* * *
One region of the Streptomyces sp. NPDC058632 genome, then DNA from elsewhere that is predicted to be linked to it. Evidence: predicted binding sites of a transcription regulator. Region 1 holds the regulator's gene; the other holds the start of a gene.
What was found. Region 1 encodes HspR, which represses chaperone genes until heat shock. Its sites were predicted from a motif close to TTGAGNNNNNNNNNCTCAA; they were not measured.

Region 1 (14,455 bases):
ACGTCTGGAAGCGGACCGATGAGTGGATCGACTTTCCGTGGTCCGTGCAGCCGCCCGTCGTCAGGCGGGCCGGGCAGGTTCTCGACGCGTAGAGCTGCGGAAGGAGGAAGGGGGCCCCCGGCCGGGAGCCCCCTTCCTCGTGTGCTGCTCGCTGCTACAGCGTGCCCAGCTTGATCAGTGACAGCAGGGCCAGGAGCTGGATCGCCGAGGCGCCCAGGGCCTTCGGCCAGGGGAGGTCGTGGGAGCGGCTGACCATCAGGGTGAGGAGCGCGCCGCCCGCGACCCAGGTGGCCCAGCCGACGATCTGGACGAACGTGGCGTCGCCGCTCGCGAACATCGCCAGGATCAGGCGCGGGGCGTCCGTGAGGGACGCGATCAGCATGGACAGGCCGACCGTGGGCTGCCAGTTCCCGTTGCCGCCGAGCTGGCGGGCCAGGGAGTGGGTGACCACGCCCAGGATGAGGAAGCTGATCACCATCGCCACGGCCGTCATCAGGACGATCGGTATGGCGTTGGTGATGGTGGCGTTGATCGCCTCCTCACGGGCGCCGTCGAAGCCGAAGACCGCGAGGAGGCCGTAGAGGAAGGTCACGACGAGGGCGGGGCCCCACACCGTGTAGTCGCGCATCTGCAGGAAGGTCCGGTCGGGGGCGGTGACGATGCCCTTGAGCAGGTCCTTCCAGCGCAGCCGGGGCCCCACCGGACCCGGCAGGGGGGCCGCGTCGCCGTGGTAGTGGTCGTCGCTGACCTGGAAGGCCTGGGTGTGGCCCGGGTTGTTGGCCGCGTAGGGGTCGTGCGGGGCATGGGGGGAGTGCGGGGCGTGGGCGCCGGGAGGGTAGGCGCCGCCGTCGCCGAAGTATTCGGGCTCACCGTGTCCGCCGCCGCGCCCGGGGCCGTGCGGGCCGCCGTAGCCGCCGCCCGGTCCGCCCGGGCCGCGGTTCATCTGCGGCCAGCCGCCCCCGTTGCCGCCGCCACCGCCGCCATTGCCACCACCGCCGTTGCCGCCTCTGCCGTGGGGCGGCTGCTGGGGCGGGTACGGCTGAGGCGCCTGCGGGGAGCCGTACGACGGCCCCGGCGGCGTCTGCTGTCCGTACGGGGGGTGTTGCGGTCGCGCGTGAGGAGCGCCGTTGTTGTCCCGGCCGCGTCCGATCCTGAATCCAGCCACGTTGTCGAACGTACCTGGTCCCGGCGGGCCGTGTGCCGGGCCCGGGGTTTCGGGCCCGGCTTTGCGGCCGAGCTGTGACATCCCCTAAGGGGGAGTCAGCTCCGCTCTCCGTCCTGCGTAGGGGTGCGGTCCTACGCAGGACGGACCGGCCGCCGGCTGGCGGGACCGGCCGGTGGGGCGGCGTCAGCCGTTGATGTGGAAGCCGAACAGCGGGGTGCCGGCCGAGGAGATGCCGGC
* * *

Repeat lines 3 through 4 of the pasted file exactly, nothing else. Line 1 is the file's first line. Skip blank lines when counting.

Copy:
Region 1 (14,455 bases):
ACGTCTGGAAGCGGACCGATGAGTGGATCGACTTTCCGTGGTCCGTGCAGCCGCCCGTCGTCAGGCGGGCCGGGCAGGTTCTCGACGCGTAGAGCTGCGGAAGGAGGAAGGGGGCCCCCGGCCGGGAGCCCCCTTCCTCGTGTGCTGCTCGCTGCTACAGCGTGCCCAGCTTGATCAGTGACAGCAGGGCCAGGAGCTGGATCGCCGAGGCGCCCAGGGCCTTCGGCCAGGGGAGGTCGTGGGAGCGGCTGACCATCAGGGTGAGGAGCGCGCCGCCCGCGACCCAGGTGGCCCAGCCGACGATCTGGACGAACGTGGCGTCGCCGCTCGCGAACATCGCCAGGATCAGGCGCGGGGCGTCCGTGAGGGACGCGATCAGCATGGACAGGCCGACCGTGGGCTGCCAGTTCCCGTTGCCGCCGAGCTGGCGGGCCAGGGAGTGGGTGACCACGCCCAGGATGAGGAAGCTGATCACCATCGCCACGGCCGTCATCAGGACGATCGGTATGGCGTTGGTGATGGTGGCGTTGATCGCCTCCTCACGGGCGCCGTCGAAGCCGAAGACCGCGAGGAGGCCGTAGAGGAAGGTCACGACGAGGGCGGGGCCCCACACCGTGTAGTCGCGCATCTGCAGGAAGGTCCGGTCGGGGGCGGTGACGATGCCCTTGAGCAGGTCCTTCCAGCGCAGCCGGGGCCCCACCGGACCCGGCAGGGGGGCCGCGTCGCCGTGGTAGTGGTCGTCGCTGACCTGGAAGGCCTGGGTGTGGCCCGGGTTGTTGGCCGCGTAGGGGTCGTGCGGGGCATGGGGGGAGTGCGGGGCGTGGGCGCCGGGAGGGTAGGCGCCGCCGTCGCCGAAGTATTCGGGCTCACCGTGTCCGCCGCCGCGCCCGGGGCCGTGCGGGCCGCCGTAGCCGCCGCCCGGTCCGCCCGGGCCGCGGTTCATCTGCGGCCAGCCGCCCCCGTTGCCGCCGCCACCGCCGCCATTGCCACCACCGCCGTTGCCGCCTCTGCCGTGGGGCGGCTGCTGGGGCGGGTACGGCTGAGGCGCCTGCGGGGAGCCGTACGACGGCCCCGGCGGCGTCTGCTGTCCGTACGGGGGGTGTTGCGGTCGCGCGTGAGGAGCGCCGTTGTTGTCCCGGCCGCGTCCGATCCTGAATCCAGCCACGTTGTCGAACGTACCTGGTCCCGGCGGGCCGTGTGCCGGGCCCGGGGTTTCGGGCCCGGCTTTGCGGCCGAGCTGTGACATCCCCTAAGGGGGAGTCAGCTCCGCTCTCCGTCCTGCGTAGGGGTGCGGTCCTACGCAGGACGGACCGGCCGCCGGCTGGCGGGACCGGCCGGTGGGGCGGCGTCAGCCGTTGATGTGGAAGCCGAACAGCGGGGTGCCGGCCGAGGAGATGCCGGC